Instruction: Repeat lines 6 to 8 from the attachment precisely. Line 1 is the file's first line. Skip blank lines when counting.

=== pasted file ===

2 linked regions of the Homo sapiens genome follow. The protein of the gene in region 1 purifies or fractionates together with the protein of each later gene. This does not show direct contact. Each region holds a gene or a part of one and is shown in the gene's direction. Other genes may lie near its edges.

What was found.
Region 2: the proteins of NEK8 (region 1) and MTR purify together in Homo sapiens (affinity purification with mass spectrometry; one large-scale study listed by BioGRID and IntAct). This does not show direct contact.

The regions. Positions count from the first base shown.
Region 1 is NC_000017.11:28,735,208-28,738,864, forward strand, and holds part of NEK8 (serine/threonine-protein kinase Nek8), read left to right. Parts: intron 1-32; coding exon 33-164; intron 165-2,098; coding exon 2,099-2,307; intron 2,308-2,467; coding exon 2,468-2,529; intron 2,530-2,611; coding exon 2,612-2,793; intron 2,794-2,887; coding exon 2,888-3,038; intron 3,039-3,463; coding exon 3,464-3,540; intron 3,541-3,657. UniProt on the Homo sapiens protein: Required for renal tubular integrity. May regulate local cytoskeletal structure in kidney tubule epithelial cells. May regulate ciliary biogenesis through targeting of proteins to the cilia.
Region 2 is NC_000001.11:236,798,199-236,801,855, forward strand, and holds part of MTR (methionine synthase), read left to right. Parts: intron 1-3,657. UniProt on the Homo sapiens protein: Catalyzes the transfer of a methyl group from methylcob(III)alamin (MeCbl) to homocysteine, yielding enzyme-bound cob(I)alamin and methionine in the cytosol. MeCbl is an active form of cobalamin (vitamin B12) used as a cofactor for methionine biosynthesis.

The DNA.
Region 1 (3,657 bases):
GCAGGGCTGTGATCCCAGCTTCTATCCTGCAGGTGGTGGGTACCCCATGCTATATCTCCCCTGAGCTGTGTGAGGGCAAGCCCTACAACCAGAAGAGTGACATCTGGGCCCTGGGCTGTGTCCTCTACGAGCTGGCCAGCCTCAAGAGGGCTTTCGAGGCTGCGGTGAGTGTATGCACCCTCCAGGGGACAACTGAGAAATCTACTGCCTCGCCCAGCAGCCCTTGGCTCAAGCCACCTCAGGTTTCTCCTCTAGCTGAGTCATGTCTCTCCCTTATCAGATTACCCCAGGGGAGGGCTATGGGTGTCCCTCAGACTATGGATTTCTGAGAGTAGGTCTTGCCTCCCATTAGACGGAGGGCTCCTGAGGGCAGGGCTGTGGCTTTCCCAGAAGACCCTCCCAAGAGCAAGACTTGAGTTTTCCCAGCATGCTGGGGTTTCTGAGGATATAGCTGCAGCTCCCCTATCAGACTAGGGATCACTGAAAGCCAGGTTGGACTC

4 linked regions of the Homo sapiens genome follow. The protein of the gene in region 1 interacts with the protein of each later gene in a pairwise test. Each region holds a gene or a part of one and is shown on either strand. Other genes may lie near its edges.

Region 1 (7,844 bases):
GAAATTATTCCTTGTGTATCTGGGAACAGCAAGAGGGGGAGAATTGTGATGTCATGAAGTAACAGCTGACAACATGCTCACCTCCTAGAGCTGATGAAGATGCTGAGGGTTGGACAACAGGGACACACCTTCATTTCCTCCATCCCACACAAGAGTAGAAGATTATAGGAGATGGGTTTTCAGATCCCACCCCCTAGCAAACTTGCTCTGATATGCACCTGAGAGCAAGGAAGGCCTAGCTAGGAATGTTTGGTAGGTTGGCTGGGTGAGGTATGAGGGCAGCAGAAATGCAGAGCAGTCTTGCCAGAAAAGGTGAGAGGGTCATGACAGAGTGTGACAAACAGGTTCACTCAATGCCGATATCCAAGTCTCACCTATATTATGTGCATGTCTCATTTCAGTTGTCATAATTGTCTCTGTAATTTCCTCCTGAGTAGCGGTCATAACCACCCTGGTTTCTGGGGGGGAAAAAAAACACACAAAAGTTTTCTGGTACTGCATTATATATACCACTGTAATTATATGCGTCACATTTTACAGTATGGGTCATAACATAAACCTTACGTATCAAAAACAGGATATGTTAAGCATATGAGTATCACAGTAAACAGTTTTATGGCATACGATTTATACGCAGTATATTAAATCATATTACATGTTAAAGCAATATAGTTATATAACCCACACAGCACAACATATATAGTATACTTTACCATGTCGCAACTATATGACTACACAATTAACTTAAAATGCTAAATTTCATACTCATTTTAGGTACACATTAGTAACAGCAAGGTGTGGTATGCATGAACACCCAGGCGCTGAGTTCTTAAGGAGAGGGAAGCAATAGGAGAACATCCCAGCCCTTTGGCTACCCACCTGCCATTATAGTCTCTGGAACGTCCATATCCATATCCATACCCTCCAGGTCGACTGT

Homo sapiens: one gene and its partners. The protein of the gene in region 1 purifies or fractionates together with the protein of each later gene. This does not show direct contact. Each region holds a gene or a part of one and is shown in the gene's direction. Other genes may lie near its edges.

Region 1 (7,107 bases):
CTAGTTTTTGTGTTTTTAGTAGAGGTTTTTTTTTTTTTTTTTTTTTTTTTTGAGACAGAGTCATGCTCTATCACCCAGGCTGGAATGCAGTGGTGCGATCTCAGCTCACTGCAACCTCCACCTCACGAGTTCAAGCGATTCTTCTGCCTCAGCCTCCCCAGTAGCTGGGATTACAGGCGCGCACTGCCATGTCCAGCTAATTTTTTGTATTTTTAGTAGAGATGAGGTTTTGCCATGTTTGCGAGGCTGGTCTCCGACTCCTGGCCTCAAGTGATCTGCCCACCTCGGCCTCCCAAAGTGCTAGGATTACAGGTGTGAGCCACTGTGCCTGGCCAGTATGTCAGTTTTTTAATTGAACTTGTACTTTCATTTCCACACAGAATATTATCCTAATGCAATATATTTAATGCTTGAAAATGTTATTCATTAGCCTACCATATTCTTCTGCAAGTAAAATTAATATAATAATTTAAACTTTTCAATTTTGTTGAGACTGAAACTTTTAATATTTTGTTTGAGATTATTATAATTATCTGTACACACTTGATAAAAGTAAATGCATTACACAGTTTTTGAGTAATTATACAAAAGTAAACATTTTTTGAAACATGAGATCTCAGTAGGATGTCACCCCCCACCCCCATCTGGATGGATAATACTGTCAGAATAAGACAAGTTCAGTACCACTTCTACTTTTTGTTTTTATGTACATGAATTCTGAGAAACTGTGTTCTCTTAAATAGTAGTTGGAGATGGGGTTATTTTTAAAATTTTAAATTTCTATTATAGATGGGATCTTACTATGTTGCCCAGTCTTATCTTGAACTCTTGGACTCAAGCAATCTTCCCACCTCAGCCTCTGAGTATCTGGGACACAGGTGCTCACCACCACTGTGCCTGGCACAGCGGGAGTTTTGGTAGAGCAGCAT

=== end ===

Region 2 is NC_000001.11:236,798,199-236,801,855, forward strand, and holds part of MTR (methionine synthase), read left to right. Parts: intron 1-3,657. UniProt on the Homo sapiens protein: Catalyzes the transfer of a methyl group from methylcob(III)alamin (MeCbl) to homocysteine, yielding enzyme-bound cob(I)alamin and methionine in the cytosol. MeCbl is an active form of cobalamin (vitamin B12) used as a cofactor for methionine biosynthesis.

The DNA.
Region 1 (3,657 bases):